13 Apr Chinese company sues Michael Jordan; Nike breaks ground in Memphis
April 10–About a year ago, basketball great Michael Jordan sued a Chinese company, saying it is improperly using the Chinese version of his name.
Jordan contended Qiaodan Sports Co., which sells apparel and shoes, had profited by illegally using his name on its marketing materials and products. Jordan has been known in China by the Chinese name “Qiaodan” since he became a global basketball star in the 1980s. Qiaodan’s products carry a silhouette of a leaping basketball player, which bears a resemblance to the “Jumpman” logo used by Nike’s Jordan Brand.
The Wall Street Journal reported in February last year:
“I feel the need to protect my name, my identity, and the Chinese consumers,” Mr. Jordan said in a video on a website devoted to his claims. “It’s about principle–protecting my identity and my name,” he said. Any damage award would be invested in promoting basketball in China, he said.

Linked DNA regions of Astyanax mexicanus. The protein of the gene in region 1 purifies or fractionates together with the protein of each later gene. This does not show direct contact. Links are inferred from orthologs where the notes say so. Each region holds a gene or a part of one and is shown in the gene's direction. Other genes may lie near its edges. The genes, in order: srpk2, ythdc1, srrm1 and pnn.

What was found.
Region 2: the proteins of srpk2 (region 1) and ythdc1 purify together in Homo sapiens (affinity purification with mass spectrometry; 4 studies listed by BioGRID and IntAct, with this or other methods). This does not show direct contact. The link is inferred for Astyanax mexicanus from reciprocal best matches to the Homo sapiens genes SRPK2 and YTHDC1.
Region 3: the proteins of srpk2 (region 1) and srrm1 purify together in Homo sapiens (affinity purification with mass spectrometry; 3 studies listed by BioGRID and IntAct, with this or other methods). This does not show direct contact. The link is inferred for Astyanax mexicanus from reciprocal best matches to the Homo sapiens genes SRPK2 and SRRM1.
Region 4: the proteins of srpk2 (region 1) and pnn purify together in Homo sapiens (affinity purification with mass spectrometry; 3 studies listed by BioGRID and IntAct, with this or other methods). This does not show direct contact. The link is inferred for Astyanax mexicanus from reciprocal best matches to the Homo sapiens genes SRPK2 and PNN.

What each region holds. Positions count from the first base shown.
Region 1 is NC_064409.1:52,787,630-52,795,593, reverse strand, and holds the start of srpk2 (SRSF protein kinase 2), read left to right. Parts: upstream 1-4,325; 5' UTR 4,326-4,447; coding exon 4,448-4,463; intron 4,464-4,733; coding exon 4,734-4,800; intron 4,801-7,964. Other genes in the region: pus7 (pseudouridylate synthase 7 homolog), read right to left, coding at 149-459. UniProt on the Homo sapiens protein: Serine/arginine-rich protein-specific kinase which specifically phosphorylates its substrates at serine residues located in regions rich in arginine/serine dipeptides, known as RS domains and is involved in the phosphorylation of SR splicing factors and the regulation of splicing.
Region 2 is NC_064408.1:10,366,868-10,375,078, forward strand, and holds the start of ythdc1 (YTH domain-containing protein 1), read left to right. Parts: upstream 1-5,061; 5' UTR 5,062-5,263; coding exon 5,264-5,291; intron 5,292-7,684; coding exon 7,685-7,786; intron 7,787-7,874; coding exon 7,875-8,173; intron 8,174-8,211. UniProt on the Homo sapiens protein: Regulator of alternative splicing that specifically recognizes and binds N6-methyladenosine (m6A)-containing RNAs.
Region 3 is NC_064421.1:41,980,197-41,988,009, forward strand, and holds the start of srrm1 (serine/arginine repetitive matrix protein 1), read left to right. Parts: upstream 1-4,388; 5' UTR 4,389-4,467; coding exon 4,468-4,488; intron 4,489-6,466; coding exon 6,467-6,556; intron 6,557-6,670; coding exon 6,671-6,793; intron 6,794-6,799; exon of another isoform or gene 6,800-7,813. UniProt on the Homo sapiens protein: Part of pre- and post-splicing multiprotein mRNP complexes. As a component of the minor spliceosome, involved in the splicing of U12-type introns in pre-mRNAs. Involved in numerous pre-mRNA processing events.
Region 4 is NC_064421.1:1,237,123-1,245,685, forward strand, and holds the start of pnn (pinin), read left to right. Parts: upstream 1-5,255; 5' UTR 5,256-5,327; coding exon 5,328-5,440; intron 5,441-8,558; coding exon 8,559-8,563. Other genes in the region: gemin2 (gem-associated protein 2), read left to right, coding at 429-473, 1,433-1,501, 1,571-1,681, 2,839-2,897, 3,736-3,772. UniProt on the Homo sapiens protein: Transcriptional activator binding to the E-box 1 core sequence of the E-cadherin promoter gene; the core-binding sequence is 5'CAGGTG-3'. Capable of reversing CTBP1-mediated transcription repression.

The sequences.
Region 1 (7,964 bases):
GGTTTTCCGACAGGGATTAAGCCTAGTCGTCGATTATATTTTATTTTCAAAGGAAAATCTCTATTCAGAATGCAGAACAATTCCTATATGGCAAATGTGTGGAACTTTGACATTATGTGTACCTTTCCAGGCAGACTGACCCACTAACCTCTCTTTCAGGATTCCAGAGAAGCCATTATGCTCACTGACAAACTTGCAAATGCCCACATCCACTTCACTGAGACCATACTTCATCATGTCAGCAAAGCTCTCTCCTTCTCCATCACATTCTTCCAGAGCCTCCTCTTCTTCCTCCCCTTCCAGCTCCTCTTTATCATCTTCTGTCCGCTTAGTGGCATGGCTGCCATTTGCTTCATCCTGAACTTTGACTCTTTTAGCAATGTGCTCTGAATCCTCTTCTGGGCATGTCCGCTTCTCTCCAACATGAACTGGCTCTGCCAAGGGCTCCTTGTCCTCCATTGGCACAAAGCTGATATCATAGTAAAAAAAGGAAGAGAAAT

Jordan said at the time that any damage award would be invested in promoting basketball in China. A Shanghai court accepted Jordan’s case last year, but has yet to announce a decision.
The case took a different turn Wednesday as Qiaodan Sports Co. has countersued Jordan for $8 million for hurting its reputation, the Journal reported. Jordan misled the public and its customers with his lawsuit, says this story in the Bangkok Post.
New Nike building: Nike broke ground on Tuesday on a massive distribution facility north of Memphis, says this story at knoxvillebiz.com. Hans van Alebeek, Nike vice president of global operations, commandeered an earth mover for the occasion. If you want to read the authoritative account about the $276 million facility by Thomas Bailey Jr. of The Commercial Appeal, you’ll need to become a commercialappeal.com subscriber, joining a trend in the newspaper business. Either account, though, includes a photo of van Alebeek at the earth mover controls.